Assorted links on the resignation of Pope Benedict XVI

I don't want to keep putting up posts on this. It is a little depressing. I want people digging this out of some memory crystal of the first 100 centuries of the internet to say "why did he need to name the Pope in the title of this post? only one Pope in the third millennium resigned". So this post will serve as the dumping ground for any more stories I come across. Fr Alexander Lucie Smith fears

The ordeal awaiting us – watching all and sundry pontificating on all matters Papal and religious

Amen, Father.

Apparently the Pope will resign the Papacy exactly 365 days older than Blessed John Paul II was when he died.

The Impossible "Road Map" of Peace with the Lefebvrists
How does Radaelli see the healing of this opposition? In his judgment, “it is not the model of Church obedient to dogma that must once again submit to the pope,” but “it is rather the model obedient to the pope that must once again submit to dogma.”
In other words:
"It is not Ecône [editor's note: the community of the Lefebvrists] that must submit to Rome, but Rome to Heaven: every difficulty between Ecône and Rome will be resolved only after the return of the Church to the dogmatic language that is proper to it.”
That was February 9th. Two days later all bets were off when the present Pope made his declaratio.

Brendan O'Neil, secularist agnostic (scroll down), rides to the rescue of the Church in Ireland.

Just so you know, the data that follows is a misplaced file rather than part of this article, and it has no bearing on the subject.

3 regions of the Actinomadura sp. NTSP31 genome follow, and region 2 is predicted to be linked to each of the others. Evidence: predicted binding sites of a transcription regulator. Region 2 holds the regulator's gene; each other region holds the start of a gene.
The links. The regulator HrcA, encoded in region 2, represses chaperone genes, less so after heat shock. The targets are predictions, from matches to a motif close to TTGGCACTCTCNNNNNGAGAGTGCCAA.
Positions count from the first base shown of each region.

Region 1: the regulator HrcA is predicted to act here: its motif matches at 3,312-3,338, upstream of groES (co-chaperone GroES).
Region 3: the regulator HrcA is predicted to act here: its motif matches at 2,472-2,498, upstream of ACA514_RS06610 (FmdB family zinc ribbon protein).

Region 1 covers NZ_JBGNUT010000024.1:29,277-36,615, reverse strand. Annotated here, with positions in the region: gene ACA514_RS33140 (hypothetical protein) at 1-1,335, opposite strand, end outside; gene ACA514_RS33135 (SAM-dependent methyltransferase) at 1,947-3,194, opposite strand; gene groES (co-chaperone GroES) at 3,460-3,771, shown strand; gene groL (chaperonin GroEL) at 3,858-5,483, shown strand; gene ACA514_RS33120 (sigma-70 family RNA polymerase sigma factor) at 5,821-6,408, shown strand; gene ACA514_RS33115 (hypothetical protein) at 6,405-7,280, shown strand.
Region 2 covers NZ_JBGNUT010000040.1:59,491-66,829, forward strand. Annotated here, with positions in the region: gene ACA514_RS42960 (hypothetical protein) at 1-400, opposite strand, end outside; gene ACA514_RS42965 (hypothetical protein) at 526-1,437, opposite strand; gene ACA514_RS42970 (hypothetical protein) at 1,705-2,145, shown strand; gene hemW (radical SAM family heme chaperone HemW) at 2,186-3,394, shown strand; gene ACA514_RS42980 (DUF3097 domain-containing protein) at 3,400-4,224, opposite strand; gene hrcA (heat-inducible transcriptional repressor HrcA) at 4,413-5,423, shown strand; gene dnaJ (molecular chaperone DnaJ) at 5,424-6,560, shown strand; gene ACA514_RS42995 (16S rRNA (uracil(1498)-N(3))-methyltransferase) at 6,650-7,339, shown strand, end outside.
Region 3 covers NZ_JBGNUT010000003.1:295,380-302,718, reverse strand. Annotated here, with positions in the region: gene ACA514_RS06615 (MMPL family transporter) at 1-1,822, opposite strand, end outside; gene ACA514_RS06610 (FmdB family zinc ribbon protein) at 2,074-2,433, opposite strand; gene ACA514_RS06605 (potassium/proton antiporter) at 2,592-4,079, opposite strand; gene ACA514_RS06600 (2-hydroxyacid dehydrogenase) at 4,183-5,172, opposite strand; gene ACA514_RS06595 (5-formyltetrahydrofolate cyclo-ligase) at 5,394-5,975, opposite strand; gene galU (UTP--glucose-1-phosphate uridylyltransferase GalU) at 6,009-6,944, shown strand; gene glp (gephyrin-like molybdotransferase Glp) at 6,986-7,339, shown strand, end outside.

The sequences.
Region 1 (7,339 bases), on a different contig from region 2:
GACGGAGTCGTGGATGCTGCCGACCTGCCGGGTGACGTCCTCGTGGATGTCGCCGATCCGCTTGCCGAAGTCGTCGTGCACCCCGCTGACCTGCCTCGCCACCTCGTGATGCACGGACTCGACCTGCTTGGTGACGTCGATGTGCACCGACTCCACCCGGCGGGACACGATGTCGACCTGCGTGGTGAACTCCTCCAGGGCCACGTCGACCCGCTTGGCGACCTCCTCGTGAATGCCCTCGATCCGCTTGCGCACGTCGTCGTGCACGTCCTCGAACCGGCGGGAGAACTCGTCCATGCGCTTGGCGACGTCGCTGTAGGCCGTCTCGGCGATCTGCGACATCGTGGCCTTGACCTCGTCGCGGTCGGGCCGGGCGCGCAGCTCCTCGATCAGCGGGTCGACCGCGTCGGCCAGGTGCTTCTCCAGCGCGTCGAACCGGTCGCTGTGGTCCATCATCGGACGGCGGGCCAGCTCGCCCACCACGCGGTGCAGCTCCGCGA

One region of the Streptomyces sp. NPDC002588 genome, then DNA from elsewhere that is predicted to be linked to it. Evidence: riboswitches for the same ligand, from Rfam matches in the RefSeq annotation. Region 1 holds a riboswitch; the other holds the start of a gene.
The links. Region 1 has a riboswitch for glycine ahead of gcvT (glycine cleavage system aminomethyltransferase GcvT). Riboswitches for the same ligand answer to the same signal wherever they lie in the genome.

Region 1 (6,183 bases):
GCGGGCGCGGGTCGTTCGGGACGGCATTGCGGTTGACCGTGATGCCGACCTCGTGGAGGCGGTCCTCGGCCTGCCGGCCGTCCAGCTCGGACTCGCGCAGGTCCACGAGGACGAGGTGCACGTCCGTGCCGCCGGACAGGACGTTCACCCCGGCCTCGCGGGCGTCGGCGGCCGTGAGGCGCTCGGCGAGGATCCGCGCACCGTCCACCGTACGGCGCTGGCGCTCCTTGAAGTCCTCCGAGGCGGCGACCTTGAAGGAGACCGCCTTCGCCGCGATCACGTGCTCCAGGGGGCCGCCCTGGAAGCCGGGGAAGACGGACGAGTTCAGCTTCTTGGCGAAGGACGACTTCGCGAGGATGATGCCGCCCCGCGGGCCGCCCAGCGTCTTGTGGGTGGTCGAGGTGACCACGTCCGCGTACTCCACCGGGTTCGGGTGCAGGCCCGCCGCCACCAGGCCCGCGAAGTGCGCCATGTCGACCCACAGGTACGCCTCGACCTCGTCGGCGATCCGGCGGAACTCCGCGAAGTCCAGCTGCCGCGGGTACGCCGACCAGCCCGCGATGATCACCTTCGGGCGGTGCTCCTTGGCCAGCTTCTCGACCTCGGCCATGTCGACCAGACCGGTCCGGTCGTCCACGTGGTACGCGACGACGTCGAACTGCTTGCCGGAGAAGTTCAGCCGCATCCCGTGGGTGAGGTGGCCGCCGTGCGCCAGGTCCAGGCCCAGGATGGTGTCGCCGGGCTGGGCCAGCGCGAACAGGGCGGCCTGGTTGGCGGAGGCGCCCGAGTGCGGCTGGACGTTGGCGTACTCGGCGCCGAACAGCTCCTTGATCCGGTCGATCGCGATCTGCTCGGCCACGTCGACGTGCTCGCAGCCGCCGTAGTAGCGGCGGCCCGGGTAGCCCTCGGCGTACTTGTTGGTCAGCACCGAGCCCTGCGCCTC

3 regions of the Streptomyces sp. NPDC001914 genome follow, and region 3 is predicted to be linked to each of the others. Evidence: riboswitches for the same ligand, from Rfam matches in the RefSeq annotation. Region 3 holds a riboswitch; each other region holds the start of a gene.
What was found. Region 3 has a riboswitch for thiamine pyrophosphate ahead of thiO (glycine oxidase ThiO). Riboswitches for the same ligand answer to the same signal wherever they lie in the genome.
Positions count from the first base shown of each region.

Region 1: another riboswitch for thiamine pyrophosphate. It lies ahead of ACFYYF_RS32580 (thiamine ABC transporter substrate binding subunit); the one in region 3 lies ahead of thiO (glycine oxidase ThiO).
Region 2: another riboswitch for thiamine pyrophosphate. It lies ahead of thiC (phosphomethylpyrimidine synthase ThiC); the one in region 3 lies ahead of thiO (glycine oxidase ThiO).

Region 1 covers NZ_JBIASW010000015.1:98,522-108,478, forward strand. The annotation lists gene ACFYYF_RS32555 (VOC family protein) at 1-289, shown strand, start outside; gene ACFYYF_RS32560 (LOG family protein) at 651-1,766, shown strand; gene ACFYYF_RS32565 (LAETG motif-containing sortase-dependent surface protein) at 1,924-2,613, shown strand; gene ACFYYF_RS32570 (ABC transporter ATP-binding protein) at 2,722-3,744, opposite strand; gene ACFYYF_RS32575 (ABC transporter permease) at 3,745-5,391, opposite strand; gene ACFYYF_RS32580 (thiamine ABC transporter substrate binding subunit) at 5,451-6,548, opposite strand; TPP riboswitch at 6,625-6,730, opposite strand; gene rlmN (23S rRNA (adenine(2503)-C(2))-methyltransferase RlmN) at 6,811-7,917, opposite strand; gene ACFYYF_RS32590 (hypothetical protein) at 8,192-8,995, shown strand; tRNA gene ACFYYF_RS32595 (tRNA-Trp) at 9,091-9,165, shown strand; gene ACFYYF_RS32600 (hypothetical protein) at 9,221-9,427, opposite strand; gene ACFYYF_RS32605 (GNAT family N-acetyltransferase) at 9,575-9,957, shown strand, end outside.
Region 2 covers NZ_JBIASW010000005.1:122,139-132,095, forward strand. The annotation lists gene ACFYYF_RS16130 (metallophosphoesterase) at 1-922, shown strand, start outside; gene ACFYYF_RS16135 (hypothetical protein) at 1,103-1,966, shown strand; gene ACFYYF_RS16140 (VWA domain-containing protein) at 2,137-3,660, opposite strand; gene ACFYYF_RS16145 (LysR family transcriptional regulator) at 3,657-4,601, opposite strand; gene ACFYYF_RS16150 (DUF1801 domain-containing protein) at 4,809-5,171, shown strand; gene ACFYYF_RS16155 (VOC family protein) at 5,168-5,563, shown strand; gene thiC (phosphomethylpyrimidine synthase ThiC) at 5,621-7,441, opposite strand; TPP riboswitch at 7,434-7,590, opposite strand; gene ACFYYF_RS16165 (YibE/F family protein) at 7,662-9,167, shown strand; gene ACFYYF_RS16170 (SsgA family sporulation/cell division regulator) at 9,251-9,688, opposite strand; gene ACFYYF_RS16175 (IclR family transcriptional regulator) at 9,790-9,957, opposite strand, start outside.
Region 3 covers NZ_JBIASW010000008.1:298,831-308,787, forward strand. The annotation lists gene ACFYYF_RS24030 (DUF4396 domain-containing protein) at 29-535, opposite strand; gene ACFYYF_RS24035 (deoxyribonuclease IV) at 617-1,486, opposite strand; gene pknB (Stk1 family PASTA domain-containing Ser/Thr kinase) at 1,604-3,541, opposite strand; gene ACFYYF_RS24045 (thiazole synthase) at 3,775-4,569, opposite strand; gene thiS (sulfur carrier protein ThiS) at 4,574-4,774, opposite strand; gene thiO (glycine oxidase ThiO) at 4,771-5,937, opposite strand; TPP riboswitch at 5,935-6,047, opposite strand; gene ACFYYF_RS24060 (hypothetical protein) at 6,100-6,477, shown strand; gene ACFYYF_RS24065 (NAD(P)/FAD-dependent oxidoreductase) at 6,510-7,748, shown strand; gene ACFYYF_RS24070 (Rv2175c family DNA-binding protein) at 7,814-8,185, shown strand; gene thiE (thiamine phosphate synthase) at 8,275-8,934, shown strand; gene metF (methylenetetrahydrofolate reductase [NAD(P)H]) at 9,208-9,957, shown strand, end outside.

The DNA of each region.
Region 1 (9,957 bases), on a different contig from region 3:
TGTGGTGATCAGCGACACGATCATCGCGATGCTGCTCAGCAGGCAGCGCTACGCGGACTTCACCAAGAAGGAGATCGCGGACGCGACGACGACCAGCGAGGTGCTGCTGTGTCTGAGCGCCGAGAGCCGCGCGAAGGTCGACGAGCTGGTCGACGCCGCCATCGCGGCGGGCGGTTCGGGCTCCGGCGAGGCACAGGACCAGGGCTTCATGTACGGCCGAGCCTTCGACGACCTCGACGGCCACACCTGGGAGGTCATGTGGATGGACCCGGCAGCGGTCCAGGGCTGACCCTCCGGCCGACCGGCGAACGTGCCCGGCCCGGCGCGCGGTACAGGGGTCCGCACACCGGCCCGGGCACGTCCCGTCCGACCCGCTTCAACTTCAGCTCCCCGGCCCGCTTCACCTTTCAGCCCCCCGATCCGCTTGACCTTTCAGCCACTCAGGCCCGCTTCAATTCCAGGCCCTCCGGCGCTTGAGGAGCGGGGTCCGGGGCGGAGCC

Dr Edward Peters asks When will the conclave start? His conclusion is the same as mine (lucky him), i.e. not before 15th March. Also who can be elected Pope? Turns out married men are not excluded, also note the explanation at the end for why the 15 days don't begin until midnight 28th February-1st March (c.203). He also contradicts the assertion that the Cardinals might be able to adjust the start for the next Conclave: "There is nothing ambiguous about the two-week waiting period set out in [Universi Dominici Gregis] 37 and—long story made short—ambiguities in the law, not inconveniences, are what are subject to ‘interpretation’."


Tim Stanley lists the ways the mainstream media just doesn't get God or Catholicism.
If someone retired at work, who would you invite to give the farewell speech? Someone who liked and understood them, or someone who hated or never even met them? Parts of the media seem to overwhelmingly favour the latter, which is why we’ve seen the usual suspects wheeled out to give commentary on the abdication – campaigners for women priests, defrocked Marxists, "humanists" and, worst of all, the ubiquitous disgruntled cradle Catholics.


There are only two "Vatican watchers" worth reading. That is they know what they are talking about and they appear to have decent sources. John Allen discusses Cardinal Bertone.

(Among "Vatican watchers" I read some poor sap recently who talked about the Vatican having a "Swiss army" – that might be news to André Blattman).


The other Vatican watcher worth reading is Sandro Magister.
In the Philippines, which is the only nation in Asia where Catholics are in the majority, there shines a young and cultured cardinal, archbishop of Manila Luis Antonio Tagle, the focus of growing attention. As a theologian and Church historian, Tagle was one of the authors of the monumental history of Vatican Council II published by the progressive “school of Bologna.” But as a pastor, he has demonstrated a balance of vision and a doctrinal correctness that Benedict XVI himself has highly appreciated. Especially striking is the style with which the bishop acts, living simply and mingling among the humblest people, with a great passion for mission and for charity.
The antics of the Bologna school are regularly covered by Magister.


An evisceration of a story in the New York Times. Summed up in the opening line: